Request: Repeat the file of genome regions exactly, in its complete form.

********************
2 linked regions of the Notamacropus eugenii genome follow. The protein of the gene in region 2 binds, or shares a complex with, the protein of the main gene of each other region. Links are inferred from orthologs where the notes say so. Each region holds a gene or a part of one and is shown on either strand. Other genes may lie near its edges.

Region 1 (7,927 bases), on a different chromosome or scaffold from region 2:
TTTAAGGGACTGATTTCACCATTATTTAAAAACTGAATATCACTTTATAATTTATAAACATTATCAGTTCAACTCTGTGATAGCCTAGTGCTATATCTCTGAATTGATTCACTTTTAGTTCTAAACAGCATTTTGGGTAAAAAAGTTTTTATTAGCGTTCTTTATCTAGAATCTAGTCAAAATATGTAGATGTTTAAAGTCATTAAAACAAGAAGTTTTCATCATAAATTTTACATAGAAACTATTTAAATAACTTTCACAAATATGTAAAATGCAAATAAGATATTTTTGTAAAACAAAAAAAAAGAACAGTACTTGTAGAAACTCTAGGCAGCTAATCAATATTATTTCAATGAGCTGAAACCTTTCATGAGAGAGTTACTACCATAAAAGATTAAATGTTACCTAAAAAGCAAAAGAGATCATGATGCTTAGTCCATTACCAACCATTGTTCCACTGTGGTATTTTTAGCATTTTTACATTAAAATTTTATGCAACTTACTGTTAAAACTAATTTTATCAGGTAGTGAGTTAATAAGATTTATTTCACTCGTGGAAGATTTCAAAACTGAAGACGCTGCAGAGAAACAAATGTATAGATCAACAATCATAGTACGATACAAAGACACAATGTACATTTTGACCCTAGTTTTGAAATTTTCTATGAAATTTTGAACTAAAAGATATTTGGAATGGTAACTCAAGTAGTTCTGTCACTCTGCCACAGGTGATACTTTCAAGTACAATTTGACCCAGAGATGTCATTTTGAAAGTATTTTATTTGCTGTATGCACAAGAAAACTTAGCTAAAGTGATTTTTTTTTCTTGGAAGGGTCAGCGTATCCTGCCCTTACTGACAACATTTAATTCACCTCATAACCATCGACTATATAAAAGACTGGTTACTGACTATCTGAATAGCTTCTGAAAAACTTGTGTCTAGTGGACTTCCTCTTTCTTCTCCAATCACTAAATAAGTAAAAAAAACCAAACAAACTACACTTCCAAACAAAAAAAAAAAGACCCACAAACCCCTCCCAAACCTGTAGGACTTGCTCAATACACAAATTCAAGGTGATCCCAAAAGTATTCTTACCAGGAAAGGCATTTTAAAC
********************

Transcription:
2 linked regions of the Notamacropus eugenii genome follow. The protein of the gene in region 2 binds, or shares a complex with, the protein of the main gene of each other region. Links are inferred from orthologs where the notes say so. Each region holds a gene or a part of one and is shown on either strand. Other genes may lie near its edges.

Region 1 (7,927 bases), on a different chromosome or scaffold from region 2:
TTTAAGGGACTGATTTCACCATTATTTAAAAACTGAATATCACTTTATAATTTATAAACATTATCAGTTCAACTCTGTGATAGCCTAGTGCTATATCTCTGAATTGATTCACTTTTAGTTCTAAACAGCATTTTGGGTAAAAAAGTTTTTATTAGCGTTCTTTATCTAGAATCTAGTCAAAATATGTAGATGTTTAAAGTCATTAAAACAAGAAGTTTTCATCATAAATTTTACATAGAAACTATTTAAATAACTTTCACAAATATGTAAAATGCAAATAAGATATTTTTGTAAAACAAAAAAAAAGAACAGTACTTGTAGAAACTCTAGGCAGCTAATCAATATTATTTCAATGAGCTGAAACCTTTCATGAGAGAGTTACTACCATAAAAGATTAAATGTTACCTAAAAAGCAAAAGAGATCATGATGCTTAGTCCATTACCAACCATTGTTCCACTGTGGTATTTTTAGCATTTTTACATTAAAATTTTATGCAACTTACTGTTAAAACTAATTTTATCAGGTAGTGAGTTAATAAGATTTATTTCACTCGTGGAAGATTTCAAAACTGAAGACGCTGCAGAGAAACAAATGTATAGATCAACAATCATAGTACGATACAAAGACACAATGTACATTTTGACCCTAGTTTTGAAATTTTCTATGAAATTTTGAACTAAAAGATATTTGGAATGGTAACTCAAGTAGTTCTGTCACTCTGCCACAGGTGATACTTTCAAGTACAATTTGACCCAGAGATGTCATTTTGAAAGTATTTTATTTGCTGTATGCACAAGAAAACTTAGCTAAAGTGATTTTTTTTTCTTGGAAGGGTCAGCGTATCCTGCCCTTACTGACAACATTTAATTCACCTCATAACCATCGACTATATAAAAGACTGGTTACTGACTATCTGAATAGCTTCTGAAAAACTTGTGTCTAGTGGACTTCCTCTTTCTTCTCCAATCACTAAATAAGTAAAAAAAACCAAACAAACTACACTTCCAAACAAAAAAAAAAAGACCCACAAACCCCTCCCAAACCTGTAGGACTTGCTCAATACACAAATTCAAGGTGATCCCAAAAGTATTCTTACCAGGAAAGGCATTTTAAAC